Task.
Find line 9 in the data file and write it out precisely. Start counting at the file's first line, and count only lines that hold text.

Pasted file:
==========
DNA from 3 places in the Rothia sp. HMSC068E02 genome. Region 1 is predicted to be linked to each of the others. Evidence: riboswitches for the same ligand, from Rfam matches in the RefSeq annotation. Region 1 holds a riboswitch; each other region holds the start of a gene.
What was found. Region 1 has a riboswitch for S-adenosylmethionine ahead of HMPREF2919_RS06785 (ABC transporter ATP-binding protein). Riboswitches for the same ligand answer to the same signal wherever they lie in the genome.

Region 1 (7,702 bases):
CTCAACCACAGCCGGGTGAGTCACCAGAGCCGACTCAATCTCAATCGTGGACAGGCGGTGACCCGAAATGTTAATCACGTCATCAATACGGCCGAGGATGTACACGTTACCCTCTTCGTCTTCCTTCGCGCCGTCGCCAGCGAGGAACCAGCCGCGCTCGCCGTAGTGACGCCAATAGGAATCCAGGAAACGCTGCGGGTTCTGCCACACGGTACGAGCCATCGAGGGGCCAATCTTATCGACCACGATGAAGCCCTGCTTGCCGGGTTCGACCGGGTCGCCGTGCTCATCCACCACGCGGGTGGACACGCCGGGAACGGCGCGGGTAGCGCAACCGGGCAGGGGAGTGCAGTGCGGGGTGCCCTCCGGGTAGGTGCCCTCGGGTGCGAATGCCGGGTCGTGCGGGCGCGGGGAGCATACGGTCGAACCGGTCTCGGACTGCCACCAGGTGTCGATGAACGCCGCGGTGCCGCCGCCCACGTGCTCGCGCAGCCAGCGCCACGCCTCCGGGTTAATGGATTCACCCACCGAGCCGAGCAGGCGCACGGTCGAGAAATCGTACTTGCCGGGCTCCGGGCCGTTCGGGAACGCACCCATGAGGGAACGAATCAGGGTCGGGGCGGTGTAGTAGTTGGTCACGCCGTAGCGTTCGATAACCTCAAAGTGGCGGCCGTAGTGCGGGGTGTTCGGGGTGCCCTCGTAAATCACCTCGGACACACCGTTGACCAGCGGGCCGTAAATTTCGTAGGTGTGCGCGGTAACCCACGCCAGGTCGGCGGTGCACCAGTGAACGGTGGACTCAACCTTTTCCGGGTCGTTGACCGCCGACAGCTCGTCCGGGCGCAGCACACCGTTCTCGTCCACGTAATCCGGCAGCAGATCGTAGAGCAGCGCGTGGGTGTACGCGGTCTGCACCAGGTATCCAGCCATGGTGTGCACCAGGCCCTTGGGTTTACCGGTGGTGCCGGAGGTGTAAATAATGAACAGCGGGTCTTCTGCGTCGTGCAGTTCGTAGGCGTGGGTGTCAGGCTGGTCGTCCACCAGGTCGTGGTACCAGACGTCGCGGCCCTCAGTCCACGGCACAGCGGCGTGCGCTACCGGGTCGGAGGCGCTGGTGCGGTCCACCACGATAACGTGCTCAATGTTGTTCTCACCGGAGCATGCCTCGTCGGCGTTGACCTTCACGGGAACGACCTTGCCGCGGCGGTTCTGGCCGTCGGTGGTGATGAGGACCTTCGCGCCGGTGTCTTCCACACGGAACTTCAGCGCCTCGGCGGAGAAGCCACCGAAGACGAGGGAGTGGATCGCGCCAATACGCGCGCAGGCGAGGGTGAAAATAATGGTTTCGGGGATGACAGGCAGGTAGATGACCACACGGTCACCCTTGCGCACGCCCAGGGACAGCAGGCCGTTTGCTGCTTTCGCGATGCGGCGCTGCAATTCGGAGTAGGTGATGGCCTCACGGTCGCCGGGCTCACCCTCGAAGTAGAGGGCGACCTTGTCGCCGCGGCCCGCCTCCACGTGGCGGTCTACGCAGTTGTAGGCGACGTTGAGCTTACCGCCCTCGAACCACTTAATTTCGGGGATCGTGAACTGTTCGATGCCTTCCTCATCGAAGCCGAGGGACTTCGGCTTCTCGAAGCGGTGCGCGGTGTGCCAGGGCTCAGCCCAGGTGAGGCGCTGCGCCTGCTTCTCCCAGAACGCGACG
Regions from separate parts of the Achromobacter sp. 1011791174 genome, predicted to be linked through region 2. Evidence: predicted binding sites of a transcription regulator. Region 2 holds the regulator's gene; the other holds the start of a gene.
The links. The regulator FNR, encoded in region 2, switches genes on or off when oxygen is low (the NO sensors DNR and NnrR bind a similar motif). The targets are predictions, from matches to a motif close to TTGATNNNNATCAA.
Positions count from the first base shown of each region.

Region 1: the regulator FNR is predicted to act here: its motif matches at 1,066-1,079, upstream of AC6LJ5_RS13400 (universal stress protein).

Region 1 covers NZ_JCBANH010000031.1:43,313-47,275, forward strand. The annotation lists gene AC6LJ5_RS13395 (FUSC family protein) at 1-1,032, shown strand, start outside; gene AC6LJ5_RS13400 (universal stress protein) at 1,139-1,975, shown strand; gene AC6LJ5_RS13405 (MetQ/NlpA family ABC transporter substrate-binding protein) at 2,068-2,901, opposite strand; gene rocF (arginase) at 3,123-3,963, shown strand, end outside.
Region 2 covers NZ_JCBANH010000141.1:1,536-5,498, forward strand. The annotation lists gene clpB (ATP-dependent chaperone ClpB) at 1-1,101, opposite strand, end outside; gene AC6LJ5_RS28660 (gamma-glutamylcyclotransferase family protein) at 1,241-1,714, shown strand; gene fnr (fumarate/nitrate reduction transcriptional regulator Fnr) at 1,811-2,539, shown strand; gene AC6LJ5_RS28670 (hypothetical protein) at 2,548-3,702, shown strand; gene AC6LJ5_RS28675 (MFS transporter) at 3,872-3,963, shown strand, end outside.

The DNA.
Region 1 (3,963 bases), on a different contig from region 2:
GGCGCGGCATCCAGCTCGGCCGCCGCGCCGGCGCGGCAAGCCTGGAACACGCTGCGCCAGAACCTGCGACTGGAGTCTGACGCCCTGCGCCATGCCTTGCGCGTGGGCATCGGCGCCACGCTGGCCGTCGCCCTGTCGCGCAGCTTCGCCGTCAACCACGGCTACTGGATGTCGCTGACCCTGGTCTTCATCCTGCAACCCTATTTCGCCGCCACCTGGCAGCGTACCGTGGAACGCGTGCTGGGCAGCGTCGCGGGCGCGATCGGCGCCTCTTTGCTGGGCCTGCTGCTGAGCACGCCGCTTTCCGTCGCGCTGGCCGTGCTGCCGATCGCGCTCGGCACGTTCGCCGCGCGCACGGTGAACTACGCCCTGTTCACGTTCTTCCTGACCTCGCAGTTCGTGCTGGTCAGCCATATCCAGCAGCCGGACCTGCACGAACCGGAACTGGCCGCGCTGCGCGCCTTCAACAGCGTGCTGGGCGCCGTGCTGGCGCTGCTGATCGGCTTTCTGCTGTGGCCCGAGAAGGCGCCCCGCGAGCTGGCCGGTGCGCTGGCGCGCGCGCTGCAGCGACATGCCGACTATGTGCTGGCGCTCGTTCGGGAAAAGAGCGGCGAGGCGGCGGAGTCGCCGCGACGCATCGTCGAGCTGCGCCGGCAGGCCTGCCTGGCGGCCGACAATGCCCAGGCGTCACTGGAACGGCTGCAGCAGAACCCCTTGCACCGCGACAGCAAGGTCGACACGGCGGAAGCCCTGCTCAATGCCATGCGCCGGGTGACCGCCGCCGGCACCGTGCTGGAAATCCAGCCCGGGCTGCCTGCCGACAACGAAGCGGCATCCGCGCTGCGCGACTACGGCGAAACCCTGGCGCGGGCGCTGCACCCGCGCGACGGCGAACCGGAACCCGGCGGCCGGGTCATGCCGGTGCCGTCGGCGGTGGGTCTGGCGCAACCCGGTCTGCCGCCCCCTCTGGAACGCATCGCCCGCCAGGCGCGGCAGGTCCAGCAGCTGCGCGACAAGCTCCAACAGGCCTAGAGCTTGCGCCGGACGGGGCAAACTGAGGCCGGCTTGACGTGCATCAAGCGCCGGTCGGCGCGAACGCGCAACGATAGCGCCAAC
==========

Region 1 covers NZ_JCBANH010000031.1:43,313-47,275, forward strand. The annotation lists gene AC6LJ5_RS13395 (FUSC family protein) at 1-1,032, shown strand, start outside; gene AC6LJ5_RS13400 (universal stress protein) at 1,139-1,975, shown strand; gene AC6LJ5_RS13405 (MetQ/NlpA family ABC transporter substrate-binding protein) at 2,068-2,901, opposite strand; gene rocF (arginase) at 3,123-3,963, shown strand, end outside.